Tuesday, February 12, 2008

Bloor Line, bent over book.

Black woman, mid 20s, with short dreads, wearing glasses and black turtleneck sweater, a black cashmere scarf resting casually over one shoulder.

One Hundred Years of Solitude, Gabriel Garcia Marquez (HarperPerennial)

Page 235:

The train arrived during the hottest time od day. At lunchtime the house shook with the bustles of a marketplace, and the perspiring guests -- who did not even know who their hosts were -- trooped in to occupy the best places at the table, while the cooks bumped into each other with enormous kettles of soup, pots of meat, large gourds filled with vegetables, and troughs of rice, and passed around the contents of the barrels of lemonade with inexhaustible ladles.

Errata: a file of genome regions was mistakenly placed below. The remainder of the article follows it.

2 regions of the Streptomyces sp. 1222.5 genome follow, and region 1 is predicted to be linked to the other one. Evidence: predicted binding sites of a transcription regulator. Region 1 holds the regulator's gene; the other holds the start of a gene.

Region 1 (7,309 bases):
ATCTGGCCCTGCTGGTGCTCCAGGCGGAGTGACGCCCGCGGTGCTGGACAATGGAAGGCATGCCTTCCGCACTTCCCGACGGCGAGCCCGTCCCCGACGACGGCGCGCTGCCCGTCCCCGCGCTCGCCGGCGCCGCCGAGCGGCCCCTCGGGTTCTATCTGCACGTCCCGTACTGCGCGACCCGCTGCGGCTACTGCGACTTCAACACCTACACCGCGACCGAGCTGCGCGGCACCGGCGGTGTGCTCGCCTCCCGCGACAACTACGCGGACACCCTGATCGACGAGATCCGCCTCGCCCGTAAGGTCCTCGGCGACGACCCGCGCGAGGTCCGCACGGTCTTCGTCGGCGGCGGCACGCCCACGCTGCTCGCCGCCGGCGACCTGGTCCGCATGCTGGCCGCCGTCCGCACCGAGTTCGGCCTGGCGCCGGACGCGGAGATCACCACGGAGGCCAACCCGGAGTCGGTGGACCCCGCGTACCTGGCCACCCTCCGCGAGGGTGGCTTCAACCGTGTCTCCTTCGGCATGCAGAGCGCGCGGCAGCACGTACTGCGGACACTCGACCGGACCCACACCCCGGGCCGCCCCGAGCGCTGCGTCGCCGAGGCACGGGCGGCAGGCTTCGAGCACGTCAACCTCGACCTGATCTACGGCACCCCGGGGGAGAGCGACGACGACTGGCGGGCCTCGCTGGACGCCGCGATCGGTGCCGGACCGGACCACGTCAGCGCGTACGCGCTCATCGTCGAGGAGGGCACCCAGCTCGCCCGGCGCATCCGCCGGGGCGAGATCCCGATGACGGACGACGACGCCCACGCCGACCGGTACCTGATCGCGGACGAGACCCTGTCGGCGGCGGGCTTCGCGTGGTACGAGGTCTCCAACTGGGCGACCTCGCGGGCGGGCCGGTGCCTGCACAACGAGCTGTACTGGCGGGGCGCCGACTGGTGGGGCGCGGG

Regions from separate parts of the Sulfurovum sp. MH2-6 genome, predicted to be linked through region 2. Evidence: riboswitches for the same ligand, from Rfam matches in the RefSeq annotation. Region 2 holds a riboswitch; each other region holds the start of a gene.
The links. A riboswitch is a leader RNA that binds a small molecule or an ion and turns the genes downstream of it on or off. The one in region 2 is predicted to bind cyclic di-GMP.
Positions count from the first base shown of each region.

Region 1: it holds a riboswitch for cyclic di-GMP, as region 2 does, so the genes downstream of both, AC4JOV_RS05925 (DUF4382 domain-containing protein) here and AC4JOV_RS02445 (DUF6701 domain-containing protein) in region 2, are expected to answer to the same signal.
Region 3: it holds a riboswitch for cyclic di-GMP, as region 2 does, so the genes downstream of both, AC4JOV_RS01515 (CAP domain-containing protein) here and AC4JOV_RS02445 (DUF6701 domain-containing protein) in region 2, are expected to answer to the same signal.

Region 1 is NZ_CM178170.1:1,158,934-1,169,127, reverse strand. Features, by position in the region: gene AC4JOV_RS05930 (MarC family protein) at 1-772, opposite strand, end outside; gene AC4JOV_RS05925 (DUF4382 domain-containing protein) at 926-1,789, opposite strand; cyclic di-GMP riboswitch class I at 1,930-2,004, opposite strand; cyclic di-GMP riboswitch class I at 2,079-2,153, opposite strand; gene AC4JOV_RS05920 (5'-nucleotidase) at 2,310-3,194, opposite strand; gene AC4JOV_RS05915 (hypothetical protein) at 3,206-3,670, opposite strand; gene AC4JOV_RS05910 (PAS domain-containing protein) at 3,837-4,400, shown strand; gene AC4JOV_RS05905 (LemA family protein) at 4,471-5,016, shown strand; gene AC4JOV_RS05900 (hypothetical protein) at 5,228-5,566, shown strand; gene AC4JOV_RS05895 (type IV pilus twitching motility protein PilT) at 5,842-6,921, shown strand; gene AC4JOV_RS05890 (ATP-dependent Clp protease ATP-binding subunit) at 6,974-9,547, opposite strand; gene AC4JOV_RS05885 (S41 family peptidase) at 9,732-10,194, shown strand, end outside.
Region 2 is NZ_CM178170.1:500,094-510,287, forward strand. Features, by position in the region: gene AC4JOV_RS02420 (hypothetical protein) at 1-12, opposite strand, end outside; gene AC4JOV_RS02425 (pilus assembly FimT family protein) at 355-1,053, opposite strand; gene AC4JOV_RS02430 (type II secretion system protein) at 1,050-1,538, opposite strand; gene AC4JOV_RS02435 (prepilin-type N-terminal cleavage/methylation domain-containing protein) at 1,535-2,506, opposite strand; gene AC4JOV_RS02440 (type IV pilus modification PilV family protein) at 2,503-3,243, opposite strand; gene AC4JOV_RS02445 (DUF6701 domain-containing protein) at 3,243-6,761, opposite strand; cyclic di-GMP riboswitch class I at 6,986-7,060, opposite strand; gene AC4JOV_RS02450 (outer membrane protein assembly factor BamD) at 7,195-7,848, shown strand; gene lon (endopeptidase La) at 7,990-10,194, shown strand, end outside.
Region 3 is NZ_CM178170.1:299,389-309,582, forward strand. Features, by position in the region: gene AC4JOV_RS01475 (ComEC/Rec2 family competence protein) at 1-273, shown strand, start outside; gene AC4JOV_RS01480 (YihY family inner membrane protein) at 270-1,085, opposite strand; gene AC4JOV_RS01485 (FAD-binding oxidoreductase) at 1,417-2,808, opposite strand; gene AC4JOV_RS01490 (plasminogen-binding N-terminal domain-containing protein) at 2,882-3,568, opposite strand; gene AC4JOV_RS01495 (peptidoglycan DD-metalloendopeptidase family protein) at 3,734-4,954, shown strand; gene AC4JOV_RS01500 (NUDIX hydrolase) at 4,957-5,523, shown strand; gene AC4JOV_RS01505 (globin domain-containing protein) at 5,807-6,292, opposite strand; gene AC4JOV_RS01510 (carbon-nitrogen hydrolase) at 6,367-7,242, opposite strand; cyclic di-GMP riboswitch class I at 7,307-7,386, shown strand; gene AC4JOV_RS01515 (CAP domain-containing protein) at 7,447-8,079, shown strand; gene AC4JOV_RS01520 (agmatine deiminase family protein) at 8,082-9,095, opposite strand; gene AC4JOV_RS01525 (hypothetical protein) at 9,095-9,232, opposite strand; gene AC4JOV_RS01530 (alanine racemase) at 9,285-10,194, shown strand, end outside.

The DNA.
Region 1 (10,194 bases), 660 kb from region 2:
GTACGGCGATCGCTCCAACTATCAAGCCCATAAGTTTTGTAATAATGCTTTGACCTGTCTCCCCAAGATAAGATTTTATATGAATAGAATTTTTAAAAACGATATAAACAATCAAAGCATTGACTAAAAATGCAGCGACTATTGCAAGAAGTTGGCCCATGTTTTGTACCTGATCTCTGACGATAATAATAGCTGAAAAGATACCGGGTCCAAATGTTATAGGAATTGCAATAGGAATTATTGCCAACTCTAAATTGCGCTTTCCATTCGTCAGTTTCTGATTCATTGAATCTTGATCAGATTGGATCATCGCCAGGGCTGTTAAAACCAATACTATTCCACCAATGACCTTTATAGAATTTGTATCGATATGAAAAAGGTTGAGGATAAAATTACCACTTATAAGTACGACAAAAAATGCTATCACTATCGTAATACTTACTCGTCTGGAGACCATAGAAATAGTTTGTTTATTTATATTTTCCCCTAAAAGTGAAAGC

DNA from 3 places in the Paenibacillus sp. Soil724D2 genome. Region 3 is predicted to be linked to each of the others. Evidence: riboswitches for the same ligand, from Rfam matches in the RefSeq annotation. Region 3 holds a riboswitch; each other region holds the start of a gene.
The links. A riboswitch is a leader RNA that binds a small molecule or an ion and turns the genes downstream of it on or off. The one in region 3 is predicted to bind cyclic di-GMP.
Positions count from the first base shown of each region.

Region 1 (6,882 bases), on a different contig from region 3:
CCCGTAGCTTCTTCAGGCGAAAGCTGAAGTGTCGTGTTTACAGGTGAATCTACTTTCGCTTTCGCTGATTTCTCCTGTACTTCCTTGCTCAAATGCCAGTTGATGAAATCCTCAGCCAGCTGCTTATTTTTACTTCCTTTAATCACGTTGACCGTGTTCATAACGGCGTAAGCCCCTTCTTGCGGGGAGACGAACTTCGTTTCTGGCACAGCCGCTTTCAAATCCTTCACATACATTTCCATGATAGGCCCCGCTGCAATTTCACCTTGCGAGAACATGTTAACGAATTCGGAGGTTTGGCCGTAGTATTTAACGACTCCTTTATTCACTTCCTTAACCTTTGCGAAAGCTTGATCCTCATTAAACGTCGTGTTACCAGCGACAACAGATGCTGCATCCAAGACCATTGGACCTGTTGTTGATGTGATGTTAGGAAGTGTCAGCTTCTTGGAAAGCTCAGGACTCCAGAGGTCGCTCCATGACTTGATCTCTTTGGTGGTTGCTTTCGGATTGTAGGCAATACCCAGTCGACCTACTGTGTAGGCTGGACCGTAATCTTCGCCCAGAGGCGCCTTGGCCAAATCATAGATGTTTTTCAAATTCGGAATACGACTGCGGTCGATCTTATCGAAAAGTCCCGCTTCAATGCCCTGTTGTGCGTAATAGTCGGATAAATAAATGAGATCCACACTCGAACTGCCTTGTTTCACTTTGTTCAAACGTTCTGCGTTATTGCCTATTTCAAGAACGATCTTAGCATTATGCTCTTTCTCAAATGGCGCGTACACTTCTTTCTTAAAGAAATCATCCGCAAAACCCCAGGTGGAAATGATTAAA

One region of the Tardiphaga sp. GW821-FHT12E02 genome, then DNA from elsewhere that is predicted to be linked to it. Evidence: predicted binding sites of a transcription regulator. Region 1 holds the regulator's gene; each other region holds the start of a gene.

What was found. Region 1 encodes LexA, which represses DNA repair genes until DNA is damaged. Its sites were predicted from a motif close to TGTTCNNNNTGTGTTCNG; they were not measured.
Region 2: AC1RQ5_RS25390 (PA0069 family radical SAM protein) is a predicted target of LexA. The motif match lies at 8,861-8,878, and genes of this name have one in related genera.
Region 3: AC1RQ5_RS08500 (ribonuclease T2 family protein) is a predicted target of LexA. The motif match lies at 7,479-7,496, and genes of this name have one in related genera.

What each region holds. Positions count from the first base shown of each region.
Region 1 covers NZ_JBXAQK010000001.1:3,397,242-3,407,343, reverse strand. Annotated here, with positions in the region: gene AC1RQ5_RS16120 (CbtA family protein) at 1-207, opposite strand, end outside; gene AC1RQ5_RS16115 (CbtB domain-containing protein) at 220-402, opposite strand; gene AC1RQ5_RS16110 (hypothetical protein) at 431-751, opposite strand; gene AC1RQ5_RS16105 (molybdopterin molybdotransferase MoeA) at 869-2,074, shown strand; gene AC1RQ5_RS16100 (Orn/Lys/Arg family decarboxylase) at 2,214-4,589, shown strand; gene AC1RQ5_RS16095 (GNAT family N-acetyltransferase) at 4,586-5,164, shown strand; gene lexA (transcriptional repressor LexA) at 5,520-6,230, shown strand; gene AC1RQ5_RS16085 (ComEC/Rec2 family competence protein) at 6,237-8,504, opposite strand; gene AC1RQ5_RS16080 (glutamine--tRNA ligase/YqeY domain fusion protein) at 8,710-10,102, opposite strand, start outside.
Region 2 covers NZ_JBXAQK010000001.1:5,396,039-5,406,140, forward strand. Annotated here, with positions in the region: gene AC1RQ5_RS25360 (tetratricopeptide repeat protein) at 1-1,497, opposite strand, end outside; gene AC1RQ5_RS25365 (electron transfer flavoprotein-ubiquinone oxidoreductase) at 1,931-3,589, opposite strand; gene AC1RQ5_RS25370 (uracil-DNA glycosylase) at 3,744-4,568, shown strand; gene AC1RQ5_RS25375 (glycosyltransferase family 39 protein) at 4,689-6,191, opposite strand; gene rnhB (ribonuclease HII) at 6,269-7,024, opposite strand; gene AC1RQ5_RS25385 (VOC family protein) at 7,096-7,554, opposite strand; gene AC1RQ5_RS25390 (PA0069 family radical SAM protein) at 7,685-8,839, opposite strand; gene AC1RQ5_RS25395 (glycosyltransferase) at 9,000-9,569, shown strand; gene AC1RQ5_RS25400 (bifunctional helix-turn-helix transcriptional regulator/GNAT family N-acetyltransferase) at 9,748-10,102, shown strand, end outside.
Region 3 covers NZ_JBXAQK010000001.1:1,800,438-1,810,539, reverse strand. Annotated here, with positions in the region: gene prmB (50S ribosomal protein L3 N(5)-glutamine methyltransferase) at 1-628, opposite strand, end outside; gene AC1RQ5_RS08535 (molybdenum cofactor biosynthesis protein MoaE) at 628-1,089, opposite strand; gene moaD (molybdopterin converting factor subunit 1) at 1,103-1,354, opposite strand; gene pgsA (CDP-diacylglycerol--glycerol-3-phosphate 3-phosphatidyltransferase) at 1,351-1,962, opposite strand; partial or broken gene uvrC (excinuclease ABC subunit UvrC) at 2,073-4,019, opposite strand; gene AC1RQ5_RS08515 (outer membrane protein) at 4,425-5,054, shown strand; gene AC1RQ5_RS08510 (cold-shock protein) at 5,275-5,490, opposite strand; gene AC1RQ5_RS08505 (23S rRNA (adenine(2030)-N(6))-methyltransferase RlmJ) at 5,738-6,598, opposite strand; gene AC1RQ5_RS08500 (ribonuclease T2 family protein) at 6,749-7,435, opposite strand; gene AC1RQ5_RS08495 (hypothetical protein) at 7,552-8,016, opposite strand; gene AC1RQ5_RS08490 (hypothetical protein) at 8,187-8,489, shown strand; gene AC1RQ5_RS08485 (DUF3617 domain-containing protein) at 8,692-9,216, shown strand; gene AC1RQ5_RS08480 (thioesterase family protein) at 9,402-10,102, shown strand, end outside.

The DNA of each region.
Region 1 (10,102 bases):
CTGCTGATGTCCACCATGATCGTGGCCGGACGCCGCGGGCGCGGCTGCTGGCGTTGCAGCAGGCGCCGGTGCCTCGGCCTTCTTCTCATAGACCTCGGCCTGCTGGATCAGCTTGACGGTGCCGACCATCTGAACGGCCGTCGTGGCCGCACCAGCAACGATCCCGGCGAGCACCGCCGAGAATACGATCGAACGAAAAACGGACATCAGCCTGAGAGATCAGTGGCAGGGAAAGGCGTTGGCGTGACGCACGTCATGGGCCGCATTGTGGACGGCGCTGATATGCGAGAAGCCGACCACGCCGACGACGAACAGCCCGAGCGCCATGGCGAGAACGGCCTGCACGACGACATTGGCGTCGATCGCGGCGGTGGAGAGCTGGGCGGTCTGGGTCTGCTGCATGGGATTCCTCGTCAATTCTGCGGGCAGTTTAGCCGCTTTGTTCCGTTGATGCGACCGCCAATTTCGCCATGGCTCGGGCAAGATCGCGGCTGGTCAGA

There was a time when the very thought of meat would have turned her stomach, the implications, the suffering, the issues of inconscionable consumption and mass production enough to make her protest on the steps of government. Now, while only once a month, she calls ahead and arrives late, making sure her order is packed and ready, the circular sticker barely caging the XXL first bone of her Texas Style beef ribs.

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